Maynard James Keenan is back with a new album—but it’s not the long anticipated follow-up to 2006’s 10,000 Days, much to the despair of the overly eager Tool fans—from his comedic side-project, Puscifer.
In a recent interview with the Phoenix New Times, Keenan discusses how he has spent most of his time these days focused on his solo work and the success of his wine business. However, when it comes to talking about Tool, reporter David Accomazzo said “[Keenan’s] answers quickly become curt. A hint of exasperation creeps into his voice and he exhales heavily through his nose.”
Although Keenan has kept mum on the details of a long-awaited fifth studio album, he hasn’t been shy talking about Puscifer’s third studio album, Money $hot.
Much like The Monkees did years prior, Keenan originally created “Puscifer” as a fictitious band for the ’90s HBO sketch-comedy series Mr. Show starring David Cross and Bob Odenkirk. It wasn’t until years later, in 2006, that Keenan adopted the moniker for his alt-rock/electronic side-project.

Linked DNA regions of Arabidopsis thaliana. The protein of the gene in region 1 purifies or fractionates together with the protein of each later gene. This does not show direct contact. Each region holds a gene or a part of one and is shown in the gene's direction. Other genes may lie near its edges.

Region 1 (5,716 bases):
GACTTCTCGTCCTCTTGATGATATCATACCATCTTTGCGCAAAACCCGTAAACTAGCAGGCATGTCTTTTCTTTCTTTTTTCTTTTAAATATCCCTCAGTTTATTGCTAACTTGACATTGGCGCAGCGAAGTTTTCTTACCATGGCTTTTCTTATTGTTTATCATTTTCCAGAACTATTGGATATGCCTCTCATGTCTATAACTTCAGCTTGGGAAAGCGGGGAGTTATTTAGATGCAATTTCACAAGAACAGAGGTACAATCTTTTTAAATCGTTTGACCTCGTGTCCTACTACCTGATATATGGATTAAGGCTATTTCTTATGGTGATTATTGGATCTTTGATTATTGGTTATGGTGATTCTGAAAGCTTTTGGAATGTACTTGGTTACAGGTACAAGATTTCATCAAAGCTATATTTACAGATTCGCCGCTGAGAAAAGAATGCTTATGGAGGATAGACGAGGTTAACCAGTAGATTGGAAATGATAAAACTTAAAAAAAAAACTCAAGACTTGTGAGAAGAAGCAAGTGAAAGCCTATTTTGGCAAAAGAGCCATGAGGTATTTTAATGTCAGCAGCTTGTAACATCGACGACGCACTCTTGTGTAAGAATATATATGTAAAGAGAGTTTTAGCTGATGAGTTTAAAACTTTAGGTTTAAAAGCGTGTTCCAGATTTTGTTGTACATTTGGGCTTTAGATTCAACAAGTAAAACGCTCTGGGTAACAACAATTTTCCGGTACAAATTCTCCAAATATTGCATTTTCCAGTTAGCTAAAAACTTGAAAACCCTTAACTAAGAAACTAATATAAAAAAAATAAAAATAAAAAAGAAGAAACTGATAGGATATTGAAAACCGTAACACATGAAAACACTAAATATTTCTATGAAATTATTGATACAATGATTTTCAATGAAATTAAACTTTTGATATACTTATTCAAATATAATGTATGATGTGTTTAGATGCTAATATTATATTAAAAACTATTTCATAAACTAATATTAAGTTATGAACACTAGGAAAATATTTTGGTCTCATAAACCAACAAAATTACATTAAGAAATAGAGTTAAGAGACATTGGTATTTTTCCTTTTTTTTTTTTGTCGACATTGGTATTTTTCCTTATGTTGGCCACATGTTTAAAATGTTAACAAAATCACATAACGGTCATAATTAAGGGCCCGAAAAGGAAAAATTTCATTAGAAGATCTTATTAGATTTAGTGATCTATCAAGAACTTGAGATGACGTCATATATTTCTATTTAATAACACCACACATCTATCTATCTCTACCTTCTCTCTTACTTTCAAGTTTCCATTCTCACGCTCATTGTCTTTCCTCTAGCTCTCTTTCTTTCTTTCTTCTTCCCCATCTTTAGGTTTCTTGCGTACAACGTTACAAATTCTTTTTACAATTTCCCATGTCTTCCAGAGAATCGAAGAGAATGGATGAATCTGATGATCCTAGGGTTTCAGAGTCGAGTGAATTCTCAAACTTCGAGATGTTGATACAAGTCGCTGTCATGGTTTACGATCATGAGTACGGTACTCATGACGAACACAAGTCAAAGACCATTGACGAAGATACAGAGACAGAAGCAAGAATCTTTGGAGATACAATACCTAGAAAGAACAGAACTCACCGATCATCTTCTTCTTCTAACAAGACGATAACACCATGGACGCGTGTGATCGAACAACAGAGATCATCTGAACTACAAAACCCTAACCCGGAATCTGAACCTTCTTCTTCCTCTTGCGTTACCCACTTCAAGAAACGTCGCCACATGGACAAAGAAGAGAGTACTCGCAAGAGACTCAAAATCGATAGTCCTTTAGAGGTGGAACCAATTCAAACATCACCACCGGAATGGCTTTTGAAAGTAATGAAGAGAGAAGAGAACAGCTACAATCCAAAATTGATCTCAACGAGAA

Similar to his 2011 album, Conditions of My Parole, Keenan decided to stick his lovely mug on the cover once again. The album art for Money $hot features a hilariously rowdy bar scene with the Tool-frontman, dressed in full cowboy attire, tossing back shots with his friend.
“Galileo,” kicks off the album with a guitar-heavy progressive rock sound that looks to satisfy the many impatient fans crowing for new music, with a surprisingly sinister aesthetic similar to Keenan’s other supergroup, A Perfect Circle.
The first single, “Grand Canyon,” was inspired by the natural wonders and beauty of Arizona, where Keenan currently owns and operates Merkin Vineyard and the Caduceus Cellars winery.
In the video, which Keenan also directed, he sings about “standing on the edge of forever,” as he stares out over the vast plateaus and valleys of the Grand Canyon.
Despite its title, “The Arsonist,” is actually a song about a guy who is disconnected from the rest of society. The hauntingly dark electronic track talks about “burning bridges,” as a way to describe the protagonist’s self-destructive social skills.
Apart from borrowing the title from a 1979 Monty Python film, the track “The Life of Brian (Apparently You Haven’t Seen),” is much more experimental—sounding somewhere between Nine Inch Nails and Slipknot-frontman Corey Taylor’s side-project Stone Sour.